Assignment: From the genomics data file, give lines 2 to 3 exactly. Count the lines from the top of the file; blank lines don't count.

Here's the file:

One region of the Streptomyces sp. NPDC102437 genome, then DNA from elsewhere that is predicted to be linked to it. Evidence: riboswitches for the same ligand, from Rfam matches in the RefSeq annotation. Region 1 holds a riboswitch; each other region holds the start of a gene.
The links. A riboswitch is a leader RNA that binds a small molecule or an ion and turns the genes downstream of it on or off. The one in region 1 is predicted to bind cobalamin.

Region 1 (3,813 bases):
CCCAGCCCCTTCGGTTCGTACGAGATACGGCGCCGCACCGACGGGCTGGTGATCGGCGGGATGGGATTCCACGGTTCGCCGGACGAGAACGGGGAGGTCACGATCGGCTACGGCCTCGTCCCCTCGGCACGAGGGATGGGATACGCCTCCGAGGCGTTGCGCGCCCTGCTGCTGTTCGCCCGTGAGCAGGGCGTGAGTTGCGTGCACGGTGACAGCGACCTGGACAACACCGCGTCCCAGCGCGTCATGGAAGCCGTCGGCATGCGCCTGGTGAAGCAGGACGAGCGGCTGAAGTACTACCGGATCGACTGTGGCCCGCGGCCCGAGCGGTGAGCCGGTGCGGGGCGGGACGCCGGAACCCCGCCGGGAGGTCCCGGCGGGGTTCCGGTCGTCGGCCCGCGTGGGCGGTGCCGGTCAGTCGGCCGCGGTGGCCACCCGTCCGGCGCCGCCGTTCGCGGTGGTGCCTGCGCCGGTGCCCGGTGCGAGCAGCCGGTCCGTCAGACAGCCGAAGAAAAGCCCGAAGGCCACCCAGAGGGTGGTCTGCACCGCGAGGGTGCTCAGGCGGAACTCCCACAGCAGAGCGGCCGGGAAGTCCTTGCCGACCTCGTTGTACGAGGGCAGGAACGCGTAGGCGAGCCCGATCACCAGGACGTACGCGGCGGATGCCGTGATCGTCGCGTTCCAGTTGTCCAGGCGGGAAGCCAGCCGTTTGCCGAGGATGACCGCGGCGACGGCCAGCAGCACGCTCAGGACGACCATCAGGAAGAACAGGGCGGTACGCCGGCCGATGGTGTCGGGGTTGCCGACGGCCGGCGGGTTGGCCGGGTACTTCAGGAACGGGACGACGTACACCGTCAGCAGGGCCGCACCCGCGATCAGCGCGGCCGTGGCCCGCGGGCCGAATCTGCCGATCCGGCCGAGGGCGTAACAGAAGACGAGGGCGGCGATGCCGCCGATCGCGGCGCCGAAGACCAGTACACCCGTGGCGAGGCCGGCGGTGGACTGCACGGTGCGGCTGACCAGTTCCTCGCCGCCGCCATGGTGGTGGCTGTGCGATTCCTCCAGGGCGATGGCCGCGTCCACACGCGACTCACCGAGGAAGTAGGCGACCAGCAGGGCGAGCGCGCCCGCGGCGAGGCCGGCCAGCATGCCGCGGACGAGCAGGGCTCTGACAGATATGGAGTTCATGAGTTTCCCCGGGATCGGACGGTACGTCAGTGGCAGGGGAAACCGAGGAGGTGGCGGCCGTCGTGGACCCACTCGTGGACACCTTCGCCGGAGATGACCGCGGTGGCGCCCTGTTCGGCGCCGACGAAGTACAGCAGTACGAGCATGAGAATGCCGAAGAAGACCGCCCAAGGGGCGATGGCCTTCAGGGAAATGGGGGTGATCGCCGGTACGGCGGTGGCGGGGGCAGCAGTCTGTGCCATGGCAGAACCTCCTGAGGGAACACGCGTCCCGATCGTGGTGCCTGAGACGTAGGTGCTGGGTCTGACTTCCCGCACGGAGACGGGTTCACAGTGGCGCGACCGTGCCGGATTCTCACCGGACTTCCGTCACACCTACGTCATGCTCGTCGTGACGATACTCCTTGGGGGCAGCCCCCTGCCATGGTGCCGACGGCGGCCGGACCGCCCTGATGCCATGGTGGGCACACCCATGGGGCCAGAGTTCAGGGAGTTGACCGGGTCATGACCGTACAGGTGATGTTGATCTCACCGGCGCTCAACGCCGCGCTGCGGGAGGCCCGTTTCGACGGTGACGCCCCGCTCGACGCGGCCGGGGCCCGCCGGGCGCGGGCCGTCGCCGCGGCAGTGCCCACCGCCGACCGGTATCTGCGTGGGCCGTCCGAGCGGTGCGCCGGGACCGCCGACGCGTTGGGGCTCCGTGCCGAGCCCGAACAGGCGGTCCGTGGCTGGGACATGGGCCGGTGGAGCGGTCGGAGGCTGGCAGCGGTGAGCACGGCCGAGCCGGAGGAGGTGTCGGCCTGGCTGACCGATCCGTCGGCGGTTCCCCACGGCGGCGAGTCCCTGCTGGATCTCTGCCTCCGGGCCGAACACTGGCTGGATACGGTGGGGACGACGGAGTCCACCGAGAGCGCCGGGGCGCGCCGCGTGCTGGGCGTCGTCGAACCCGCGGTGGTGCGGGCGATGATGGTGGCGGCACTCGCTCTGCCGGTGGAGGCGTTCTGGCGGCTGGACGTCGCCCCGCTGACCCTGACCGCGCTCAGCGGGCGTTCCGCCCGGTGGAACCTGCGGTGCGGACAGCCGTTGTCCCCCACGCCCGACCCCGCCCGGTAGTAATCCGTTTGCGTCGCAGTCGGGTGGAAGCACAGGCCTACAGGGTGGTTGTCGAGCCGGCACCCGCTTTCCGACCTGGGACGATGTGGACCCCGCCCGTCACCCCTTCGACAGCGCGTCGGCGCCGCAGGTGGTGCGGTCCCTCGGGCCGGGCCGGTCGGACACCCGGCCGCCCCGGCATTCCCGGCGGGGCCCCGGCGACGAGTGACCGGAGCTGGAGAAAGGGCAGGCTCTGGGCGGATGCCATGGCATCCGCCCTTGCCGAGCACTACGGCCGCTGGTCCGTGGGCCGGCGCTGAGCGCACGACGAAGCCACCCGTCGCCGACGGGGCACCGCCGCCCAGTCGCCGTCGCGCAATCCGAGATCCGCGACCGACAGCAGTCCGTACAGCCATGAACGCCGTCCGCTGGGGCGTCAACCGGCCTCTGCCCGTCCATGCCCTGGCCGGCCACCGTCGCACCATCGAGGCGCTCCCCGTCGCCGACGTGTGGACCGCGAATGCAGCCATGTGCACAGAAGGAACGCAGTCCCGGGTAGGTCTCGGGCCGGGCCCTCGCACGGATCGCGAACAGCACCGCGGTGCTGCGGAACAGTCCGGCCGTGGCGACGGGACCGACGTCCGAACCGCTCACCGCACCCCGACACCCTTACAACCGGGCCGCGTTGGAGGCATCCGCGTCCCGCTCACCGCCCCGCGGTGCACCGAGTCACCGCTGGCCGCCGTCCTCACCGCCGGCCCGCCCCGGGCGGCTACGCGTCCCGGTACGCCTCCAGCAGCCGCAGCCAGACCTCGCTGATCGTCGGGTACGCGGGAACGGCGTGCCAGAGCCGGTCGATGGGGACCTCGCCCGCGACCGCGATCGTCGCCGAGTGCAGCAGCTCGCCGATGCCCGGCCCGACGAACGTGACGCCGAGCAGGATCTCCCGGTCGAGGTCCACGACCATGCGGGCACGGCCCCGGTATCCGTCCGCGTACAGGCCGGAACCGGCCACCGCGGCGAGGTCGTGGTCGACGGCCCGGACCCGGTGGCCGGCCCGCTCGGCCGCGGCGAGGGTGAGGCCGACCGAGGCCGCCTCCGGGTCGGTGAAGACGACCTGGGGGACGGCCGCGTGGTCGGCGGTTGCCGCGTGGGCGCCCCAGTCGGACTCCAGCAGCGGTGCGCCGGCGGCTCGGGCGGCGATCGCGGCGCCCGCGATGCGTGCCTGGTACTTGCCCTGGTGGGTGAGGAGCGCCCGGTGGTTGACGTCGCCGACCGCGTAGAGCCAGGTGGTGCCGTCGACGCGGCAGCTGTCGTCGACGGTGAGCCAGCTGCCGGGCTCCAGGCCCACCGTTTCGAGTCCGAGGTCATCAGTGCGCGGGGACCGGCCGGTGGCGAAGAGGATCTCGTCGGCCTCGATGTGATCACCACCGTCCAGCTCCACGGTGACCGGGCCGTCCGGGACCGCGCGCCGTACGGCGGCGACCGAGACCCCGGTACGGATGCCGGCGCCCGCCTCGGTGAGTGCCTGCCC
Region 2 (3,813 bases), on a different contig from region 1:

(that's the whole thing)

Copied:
The links. A riboswitch is a leader RNA that binds a small molecule or an ion and turns the genes downstream of it on or off. The one in region 1 is predicted to bind cobalamin.

Region 1 (3,813 bases):